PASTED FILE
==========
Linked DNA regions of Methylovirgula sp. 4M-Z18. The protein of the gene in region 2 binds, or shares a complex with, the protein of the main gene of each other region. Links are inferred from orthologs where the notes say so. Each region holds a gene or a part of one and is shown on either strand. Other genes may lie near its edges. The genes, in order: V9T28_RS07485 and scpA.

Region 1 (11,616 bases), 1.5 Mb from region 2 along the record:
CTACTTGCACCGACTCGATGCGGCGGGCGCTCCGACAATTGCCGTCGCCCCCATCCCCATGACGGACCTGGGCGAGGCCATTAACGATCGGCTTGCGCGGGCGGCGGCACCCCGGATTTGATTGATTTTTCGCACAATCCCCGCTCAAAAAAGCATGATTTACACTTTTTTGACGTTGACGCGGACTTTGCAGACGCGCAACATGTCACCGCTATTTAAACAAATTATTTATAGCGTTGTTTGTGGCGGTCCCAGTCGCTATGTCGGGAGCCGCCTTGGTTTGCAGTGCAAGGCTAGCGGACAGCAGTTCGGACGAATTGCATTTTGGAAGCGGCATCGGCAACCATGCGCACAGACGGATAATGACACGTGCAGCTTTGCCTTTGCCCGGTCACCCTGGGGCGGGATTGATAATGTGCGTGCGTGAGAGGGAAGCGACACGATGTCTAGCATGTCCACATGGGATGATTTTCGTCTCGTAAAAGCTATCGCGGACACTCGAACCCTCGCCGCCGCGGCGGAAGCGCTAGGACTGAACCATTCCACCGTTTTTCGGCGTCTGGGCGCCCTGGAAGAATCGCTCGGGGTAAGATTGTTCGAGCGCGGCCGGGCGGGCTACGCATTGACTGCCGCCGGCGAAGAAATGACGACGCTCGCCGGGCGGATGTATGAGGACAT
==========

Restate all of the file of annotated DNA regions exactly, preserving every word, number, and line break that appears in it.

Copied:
Linked DNA regions of Methylovirgula sp. 4M-Z18. The protein of the gene in region 2 binds, or shares a complex with, the protein of the main gene of each other region. Links are inferred from orthologs where the notes say so. Each region holds a gene or a part of one and is shown on either strand. Other genes may lie near its edges. The genes, in order: V9T28_RS07485 and scpA.

Region 1 (11,616 bases), 1.5 Mb from region 2 along the record:
CTACTTGCACCGACTCGATGCGGCGGGCGCTCCGACAATTGCCGTCGCCCCCATCCCCATGACGGACCTGGGCGAGGCCATTAACGATCGGCTTGCGCGGGCGGCGGCACCCCGGATTTGATTGATTTTTCGCACAATCCCCGCTCAAAAAAGCATGATTTACACTTTTTTGACGTTGACGCGGACTTTGCAGACGCGCAACATGTCACCGCTATTTAAACAAATTATTTATAGCGTTGTTTGTGGCGGTCCCAGTCGCTATGTCGGGAGCCGCCTTGGTTTGCAGTGCAAGGCTAGCGGACAGCAGTTCGGACGAATTGCATTTTGGAAGCGGCATCGGCAACCATGCGCACAGACGGATAATGACACGTGCAGCTTTGCCTTTGCCCGGTCACCCTGGGGCGGGATTGATAATGTGCGTGCGTGAGAGGGAAGCGACACGATGTCTAGCATGTCCACATGGGATGATTTTCGTCTCGTAAAAGCTATCGCGGACACTCGAACCCTCGCCGCCGCGGCGGAAGCGCTAGGACTGAACCATTCCACCGTTTTTCGGCGTCTGGGCGCCCTGGAAGAATCGCTCGGGGTAAGATTGTTCGAGCGCGGCCGGGCGGGCTACGCATTGACTGCCGCCGGCGAAGAAATGACGACGCTCGCCGGGCGGATGTATGAGGACAT